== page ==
23. Hart, S. (Ed.). (1983). The arts in prison. New York: Center for Advanced Study in Theater Arts, The City University.
Author Affiliations: Center for Advanced Study in Theatre Arts, Graduate School of the City University of New York
Artforms: Dance, drama, jewelry and miscellaneous arts and crafts, film, music, painting, sculpture, theater, video, writing
Program: The Theater in Prisons Project (TTIPP)
Program Description: From its inception in 1980, TTIPP worked to develop a comprehensive archive concerning arts programs and artist practitioners working with prison inmates and ex-inmates (p. 36). This study was designed to be the first of its kind to provide evidence of the impact of the arts in corrections.
Program (Study) Location: All U.S. states, except Colorado, Delaware, Florida, Georgia, Idaho, Iowa, Massachusetts, Ohio, West Virginia, and the Commonwealth of Puerto Rico
Study Published: 1983
Participant Type: State and local correctional departments, individual correctional institutions
Sample Size: 88 institutions
Data Type: Survey
Evaluation Focus: Survey questions were designed to establish how much art and what type – specifically theater – was available through performances, workshops and residencies in institutions across the U.S. Questions related to the following areas of inquiry: (1)What programs are available, how did they develop, and how supported; (2) In what ways do the programs continue with the inmate-participant after he or she leaves the prison; and, (3) Are arts programs in correctional facilities perceived as beneficial. The report provides detailed data from survey results from each participating state and agency, including history of programs, funding, types of activities, and attitude towards the arts (p. 23-24).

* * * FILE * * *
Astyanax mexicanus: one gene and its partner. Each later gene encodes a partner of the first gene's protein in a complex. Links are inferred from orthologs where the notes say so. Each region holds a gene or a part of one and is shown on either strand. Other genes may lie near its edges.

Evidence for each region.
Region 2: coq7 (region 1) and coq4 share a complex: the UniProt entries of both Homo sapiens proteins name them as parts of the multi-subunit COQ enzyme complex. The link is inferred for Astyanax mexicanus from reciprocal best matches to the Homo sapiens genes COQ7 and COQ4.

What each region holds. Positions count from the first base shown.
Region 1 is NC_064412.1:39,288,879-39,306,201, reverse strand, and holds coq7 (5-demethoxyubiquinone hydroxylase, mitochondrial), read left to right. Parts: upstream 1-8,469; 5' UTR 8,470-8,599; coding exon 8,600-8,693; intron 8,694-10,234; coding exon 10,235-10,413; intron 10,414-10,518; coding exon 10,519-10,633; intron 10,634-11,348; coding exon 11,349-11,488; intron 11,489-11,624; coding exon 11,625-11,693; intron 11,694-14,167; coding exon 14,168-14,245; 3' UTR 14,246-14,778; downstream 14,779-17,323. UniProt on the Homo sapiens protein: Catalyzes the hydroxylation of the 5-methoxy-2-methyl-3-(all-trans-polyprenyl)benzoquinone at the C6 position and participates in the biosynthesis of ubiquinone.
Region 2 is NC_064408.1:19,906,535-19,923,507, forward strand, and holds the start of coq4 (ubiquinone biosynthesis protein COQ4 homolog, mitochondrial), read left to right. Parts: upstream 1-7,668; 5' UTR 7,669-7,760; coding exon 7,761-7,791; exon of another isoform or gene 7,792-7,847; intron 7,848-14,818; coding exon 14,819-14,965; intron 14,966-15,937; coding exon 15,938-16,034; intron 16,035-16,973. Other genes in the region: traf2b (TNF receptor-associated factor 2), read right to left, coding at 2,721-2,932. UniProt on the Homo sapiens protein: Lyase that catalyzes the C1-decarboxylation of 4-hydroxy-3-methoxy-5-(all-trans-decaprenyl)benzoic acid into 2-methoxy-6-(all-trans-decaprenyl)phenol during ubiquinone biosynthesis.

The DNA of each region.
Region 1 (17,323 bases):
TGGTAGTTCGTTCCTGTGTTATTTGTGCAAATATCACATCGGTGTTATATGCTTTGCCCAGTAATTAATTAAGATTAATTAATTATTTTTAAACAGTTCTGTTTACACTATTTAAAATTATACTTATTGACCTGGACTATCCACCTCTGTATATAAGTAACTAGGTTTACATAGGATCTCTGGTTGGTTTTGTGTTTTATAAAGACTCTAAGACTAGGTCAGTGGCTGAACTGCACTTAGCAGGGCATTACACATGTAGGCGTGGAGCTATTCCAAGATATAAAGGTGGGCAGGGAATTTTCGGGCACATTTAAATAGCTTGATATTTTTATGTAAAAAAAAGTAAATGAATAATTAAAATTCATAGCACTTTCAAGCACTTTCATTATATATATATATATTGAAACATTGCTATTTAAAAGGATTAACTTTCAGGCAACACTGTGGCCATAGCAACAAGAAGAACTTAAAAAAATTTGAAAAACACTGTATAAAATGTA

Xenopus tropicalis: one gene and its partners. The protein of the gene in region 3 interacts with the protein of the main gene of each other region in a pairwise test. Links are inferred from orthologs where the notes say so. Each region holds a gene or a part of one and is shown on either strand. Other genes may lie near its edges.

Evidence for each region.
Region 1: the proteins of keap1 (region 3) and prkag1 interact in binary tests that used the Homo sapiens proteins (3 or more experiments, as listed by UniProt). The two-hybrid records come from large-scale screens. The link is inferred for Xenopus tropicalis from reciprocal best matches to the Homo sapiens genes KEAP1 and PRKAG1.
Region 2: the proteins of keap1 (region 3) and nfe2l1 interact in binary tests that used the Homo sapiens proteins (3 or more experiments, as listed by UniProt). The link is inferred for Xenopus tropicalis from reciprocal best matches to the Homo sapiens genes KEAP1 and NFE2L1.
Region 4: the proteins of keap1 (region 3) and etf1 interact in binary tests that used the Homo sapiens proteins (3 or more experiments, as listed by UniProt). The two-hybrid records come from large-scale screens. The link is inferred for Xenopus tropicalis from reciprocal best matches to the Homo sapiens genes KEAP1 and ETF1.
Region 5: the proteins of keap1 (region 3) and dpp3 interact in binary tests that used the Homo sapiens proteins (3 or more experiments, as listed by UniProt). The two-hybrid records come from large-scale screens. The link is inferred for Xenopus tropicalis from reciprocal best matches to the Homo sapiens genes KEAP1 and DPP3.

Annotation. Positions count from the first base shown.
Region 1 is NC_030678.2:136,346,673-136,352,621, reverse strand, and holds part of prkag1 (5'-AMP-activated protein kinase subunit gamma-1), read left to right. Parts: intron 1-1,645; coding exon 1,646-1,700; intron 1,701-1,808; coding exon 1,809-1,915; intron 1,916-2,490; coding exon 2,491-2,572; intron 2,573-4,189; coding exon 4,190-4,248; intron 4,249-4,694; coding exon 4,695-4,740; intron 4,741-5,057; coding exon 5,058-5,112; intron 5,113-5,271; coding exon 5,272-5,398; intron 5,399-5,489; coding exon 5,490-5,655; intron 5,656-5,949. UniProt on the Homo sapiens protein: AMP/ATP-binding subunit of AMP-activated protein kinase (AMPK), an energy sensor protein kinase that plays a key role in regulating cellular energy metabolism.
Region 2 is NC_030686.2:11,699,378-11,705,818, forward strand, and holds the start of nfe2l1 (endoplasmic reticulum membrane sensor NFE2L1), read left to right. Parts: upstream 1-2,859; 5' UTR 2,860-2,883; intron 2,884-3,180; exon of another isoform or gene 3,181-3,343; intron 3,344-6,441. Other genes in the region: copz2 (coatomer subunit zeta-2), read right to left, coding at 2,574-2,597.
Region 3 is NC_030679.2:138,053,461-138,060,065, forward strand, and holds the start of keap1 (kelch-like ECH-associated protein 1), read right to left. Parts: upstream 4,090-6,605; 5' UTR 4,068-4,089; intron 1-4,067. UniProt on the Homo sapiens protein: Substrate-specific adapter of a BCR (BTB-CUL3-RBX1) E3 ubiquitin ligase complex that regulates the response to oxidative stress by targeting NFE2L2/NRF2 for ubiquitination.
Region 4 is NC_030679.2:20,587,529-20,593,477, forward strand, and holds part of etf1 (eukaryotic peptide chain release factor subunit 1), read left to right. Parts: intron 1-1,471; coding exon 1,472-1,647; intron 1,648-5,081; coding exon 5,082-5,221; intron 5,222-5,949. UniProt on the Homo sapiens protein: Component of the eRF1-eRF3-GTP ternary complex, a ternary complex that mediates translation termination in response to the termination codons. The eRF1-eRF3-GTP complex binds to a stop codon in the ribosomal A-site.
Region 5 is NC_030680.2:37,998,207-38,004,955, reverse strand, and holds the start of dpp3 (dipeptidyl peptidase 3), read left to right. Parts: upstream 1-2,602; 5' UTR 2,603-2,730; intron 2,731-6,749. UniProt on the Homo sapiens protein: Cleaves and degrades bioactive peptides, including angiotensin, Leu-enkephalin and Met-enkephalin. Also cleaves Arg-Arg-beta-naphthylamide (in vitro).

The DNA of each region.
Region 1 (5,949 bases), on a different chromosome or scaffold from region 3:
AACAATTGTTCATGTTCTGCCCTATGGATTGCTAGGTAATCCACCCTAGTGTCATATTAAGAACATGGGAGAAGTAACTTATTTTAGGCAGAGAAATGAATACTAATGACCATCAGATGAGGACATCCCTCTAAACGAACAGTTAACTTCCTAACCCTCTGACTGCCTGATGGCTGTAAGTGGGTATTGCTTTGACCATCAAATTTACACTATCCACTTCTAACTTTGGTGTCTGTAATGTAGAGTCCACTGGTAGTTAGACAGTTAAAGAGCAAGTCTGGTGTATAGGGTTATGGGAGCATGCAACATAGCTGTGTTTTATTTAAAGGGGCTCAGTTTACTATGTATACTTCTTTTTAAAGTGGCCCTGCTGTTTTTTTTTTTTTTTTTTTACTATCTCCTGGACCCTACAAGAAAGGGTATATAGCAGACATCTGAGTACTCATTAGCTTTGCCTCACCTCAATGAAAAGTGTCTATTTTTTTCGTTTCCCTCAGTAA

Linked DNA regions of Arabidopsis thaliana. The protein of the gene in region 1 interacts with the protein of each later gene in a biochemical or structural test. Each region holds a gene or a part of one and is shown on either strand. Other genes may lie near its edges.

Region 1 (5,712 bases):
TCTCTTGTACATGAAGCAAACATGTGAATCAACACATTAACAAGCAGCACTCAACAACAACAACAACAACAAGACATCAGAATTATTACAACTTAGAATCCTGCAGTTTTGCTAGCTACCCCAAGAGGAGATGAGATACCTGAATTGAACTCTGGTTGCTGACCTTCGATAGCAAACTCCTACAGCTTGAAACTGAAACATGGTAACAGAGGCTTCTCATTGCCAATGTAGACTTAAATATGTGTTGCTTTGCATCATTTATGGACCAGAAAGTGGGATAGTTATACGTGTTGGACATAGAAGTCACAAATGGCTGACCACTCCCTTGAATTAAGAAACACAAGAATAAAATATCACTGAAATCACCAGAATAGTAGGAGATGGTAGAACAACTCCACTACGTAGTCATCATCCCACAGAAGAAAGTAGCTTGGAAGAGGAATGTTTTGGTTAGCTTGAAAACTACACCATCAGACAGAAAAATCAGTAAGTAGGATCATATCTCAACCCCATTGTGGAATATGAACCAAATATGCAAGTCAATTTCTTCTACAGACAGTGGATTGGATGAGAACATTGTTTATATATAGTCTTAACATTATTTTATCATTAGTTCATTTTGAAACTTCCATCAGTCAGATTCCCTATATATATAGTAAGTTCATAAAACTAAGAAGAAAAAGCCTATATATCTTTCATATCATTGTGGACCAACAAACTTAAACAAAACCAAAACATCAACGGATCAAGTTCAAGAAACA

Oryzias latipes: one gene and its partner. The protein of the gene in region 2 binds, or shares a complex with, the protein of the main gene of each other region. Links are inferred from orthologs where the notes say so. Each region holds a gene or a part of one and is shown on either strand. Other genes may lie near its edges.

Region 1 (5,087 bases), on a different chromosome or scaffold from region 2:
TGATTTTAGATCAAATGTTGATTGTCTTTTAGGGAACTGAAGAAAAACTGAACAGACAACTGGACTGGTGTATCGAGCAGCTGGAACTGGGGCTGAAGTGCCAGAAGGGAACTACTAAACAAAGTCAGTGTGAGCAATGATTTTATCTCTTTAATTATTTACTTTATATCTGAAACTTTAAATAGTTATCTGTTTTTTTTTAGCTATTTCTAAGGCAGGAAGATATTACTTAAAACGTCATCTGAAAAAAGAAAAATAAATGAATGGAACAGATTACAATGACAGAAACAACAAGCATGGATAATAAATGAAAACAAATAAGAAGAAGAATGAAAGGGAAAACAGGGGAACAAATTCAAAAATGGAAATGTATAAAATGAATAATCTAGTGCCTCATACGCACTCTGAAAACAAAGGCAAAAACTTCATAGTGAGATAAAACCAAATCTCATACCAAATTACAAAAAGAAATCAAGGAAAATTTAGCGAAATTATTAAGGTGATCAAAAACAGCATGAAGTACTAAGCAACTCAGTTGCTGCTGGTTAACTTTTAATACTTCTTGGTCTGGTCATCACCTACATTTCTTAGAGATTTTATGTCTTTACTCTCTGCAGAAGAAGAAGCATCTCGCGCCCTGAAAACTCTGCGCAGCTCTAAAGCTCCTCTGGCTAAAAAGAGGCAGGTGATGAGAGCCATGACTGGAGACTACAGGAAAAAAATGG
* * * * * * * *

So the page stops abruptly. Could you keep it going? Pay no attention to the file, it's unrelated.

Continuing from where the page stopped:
Summary of Impact:
● Virtually all respondents viewed the arts programs positively, reporting that they reduced tension within the institution, enhanced interpersonal and vocational skills for inmate and ex-inmate participants and strengthened the participants’ self-confidence and expanded their range of options in dealing with their world, both inside the institution and after release.
● Evidence of types of arts programs within correctional institutions included: dance, drama, jewelry and miscellaneous arts and crafts, film, music, painting, sculpture, theater, video and writing.
● Fewer than 10 respondents knew whether inmates continued with arts programs after release.
KEYWORDS: adult, crafts, dance, film, interpersonal skills, jewelry, music, painting, sculpture, self-confidence, tension, theater, The Theater in Prisons Project , video, vocational skills, writing